Moving on

Dec 15, 2006 14:15 UTC

This is my final post on Before the end of the year, I’ll have transferred to a new position within Reuters, to a division that serves institutional money managers. I am excited about this opportunity, but I know I’ll miss the dot-com world. I’ve been writing columns online about investing since 1999.

I’ve met many of you, through e-mail, and often in person at such events as the Money Show and chapter meetings of American Association of Individual Investors (AAII). Getting to know my readers always kept me clear-headed about individual investors during the height of Wall Street scandals and the ascent of now New York Governor-elect Eliot Spitzer. While many depicted these investors as lambs waiting to be fleeced, I saw something quite different: successful, resourceful, astute, curious and independent people who understood the difference between hype and solid analysis, people who continually sought to learn more and who, whether as individuals or through clubs or organizations such as AAII or National Association of Investors Corporation (NAIC), were willing to teach others.

I wish you all continued success in your endeavors and hope you will continue to let serve you. Thank you for having given me such a rewarding opportunity.

P.S. As a parting memento, here are links to a three of my best-received articles, a tutorial series I published on various occasions, most recently in early 2005, that gives prospective on why stock prices are what they are.

Things looking up for Borat

Dec 12, 2006 22:03 UTC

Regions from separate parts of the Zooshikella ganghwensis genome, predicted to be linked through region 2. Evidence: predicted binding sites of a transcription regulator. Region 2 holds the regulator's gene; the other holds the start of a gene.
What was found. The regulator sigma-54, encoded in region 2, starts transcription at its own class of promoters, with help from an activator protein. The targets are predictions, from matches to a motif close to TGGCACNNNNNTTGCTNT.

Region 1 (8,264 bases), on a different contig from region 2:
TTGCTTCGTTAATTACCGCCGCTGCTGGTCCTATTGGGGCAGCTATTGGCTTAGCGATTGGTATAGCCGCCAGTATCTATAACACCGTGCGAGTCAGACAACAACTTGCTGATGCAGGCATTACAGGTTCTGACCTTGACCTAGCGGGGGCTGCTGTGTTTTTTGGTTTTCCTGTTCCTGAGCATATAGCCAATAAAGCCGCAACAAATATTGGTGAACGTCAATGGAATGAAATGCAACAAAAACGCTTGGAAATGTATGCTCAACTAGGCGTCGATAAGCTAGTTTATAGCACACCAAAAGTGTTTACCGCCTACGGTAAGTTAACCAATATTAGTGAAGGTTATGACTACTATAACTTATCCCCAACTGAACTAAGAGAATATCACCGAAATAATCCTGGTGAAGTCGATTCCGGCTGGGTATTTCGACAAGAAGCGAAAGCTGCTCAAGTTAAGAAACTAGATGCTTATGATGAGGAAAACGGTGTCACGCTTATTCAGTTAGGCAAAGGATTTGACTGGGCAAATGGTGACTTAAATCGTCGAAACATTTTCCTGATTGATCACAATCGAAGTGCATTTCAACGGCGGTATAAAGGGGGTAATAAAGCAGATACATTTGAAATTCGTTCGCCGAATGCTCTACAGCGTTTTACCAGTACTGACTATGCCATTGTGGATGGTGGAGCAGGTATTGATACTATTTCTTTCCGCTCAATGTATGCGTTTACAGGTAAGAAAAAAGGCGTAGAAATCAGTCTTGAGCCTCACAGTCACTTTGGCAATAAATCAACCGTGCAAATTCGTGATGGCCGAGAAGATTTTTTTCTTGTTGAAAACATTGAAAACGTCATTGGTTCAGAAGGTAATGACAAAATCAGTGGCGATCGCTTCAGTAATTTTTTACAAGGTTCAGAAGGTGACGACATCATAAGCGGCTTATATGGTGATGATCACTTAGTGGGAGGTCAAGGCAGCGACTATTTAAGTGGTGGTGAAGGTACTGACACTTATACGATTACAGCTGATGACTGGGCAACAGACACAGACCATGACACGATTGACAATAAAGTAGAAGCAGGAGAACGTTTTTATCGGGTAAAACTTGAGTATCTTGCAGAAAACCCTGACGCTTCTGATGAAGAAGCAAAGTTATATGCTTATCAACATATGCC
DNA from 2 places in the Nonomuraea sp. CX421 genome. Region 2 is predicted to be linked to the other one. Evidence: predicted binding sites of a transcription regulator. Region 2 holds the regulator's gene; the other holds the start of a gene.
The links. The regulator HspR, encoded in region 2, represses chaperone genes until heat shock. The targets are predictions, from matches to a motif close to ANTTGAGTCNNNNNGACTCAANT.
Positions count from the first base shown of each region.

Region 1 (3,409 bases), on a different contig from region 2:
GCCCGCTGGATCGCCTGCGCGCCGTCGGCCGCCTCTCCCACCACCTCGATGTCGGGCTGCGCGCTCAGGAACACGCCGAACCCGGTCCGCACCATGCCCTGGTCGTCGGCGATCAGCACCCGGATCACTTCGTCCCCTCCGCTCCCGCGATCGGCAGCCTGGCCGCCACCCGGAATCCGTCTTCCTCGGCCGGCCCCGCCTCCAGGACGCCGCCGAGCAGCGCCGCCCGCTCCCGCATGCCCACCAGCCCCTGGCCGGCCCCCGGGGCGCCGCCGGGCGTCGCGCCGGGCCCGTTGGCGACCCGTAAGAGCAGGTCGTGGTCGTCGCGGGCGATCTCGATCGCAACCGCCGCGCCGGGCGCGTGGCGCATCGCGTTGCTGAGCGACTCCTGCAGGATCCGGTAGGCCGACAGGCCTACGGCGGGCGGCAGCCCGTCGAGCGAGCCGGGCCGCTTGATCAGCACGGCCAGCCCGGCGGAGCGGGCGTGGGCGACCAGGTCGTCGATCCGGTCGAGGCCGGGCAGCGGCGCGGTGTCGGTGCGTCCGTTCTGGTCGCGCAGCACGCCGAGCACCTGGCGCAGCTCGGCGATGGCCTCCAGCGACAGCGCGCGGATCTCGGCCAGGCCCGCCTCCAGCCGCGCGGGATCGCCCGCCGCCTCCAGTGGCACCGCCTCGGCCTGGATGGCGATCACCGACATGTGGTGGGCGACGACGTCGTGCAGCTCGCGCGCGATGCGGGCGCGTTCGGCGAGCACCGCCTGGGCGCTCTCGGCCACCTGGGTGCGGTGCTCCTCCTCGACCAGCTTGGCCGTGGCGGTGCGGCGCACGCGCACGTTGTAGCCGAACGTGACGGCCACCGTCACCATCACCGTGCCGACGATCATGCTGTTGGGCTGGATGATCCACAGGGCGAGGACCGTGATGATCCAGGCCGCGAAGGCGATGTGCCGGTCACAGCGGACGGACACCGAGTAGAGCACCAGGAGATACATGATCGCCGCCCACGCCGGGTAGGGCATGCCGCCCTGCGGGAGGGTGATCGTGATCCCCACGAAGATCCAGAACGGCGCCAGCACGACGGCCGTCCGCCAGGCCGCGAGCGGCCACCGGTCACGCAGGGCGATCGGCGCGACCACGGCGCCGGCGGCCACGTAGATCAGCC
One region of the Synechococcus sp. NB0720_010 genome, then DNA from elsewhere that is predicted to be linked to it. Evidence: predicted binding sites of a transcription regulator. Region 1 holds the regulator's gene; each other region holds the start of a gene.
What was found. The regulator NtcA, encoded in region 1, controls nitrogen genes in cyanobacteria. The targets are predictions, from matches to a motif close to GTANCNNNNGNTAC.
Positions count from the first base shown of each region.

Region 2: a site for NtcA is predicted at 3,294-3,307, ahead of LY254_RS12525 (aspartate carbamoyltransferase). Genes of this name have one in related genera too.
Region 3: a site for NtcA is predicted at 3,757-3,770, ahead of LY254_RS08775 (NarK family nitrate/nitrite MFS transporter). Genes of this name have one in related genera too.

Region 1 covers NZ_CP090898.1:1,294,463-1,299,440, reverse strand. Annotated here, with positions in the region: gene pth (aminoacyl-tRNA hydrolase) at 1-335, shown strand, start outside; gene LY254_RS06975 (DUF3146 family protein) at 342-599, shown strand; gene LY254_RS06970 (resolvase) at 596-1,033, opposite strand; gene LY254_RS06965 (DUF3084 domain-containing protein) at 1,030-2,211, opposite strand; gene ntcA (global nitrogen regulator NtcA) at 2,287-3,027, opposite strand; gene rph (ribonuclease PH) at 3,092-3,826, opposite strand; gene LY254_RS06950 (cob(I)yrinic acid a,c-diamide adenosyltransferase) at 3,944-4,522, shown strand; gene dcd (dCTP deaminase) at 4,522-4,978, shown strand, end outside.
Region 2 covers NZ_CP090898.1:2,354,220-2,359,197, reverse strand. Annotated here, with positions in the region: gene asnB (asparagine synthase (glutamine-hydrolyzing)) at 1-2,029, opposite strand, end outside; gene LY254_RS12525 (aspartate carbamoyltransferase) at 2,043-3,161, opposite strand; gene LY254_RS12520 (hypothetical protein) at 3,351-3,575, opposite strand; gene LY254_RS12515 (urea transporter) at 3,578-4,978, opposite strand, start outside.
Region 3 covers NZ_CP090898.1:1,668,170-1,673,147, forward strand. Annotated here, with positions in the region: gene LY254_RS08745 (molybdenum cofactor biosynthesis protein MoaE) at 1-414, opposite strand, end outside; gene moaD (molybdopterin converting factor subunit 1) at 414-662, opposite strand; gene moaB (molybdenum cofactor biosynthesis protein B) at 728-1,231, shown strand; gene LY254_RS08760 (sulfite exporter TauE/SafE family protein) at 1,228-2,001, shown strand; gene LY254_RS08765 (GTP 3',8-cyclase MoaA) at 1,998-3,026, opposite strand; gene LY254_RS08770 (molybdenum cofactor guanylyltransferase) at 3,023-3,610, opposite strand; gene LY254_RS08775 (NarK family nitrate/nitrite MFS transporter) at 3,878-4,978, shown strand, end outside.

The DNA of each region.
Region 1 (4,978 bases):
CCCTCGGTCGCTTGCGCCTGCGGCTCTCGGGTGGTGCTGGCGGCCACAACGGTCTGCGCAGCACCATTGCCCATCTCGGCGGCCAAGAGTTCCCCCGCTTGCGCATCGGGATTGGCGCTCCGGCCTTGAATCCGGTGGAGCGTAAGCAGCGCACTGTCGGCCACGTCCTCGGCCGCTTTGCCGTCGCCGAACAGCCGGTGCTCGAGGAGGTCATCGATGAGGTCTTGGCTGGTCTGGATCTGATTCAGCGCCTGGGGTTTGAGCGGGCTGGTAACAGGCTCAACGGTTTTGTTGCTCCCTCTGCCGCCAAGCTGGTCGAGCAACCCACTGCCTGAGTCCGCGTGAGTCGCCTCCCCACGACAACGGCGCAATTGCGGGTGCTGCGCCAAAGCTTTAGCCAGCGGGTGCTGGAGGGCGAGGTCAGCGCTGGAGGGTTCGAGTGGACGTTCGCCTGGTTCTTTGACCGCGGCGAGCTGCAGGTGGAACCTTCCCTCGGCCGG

borat_media.jpgThings are looking even more up for comedian Sacha Baron Cohen, better known as his title film character, Borat, the blundering Kazah journalist .Two lawsuits — one by two frat boys, another by Romanians – were thrown out of court. Another man has filed suit, but not against the filmmaker. Instead he’s suing a restaurant, claiming the staff at the eatery allowed the Borat filmmakers to tape him in the men’s restroom.

Cohen’s now getting awards attention. He was named Best Actor of the year in a tie with Forest Whitaker (“The Last King of Scotland”) by the Los Angeles Film Critics Association. And he was a runner-up for the same award from the New York Film Critics Circle.borat_thumbs.jpg

It’s a weak year for lead actors. Can Cohen ride the wave of publicity and hype to an Oscar nomination?

Looking for diversification candidates

Dec 1, 2006 15:45 UTC

Even bullish investors must be starting to wonder how much longer the stock market can maintain its vigor as oil price rallies alternate with corrections and as observers wonder how the Federal Reserve will resolve the tug-of-war between economic sluggishness, especially in the housing arena, and latent inflationary pressures.

The debate is sure to induce many to approach the topic of diversification more systematically. A traditional hard-times script might call for increasing allocation of funds to equities from sectors perceived to be “defensive,” such as consumer products or health care. But we’ve seen how even those stocks can drop hard if earnings disappoint. Health care, meanwhile, has a set of completely different dynamics, especially with the Democrats having just gained control of Congress.

Another, academically purer approach to diversification is statistically based. It suggests investors supplement consideration of potential returns with serious consideration to the way returns on a particular stocks correlate with those of other shares they may be holding. It’s quite possible that Portfolio A, consisting of two stocks with moderate uncorrelated returns may ultimately outperform Portfolio B, which has two very strong but highly correlated stocks.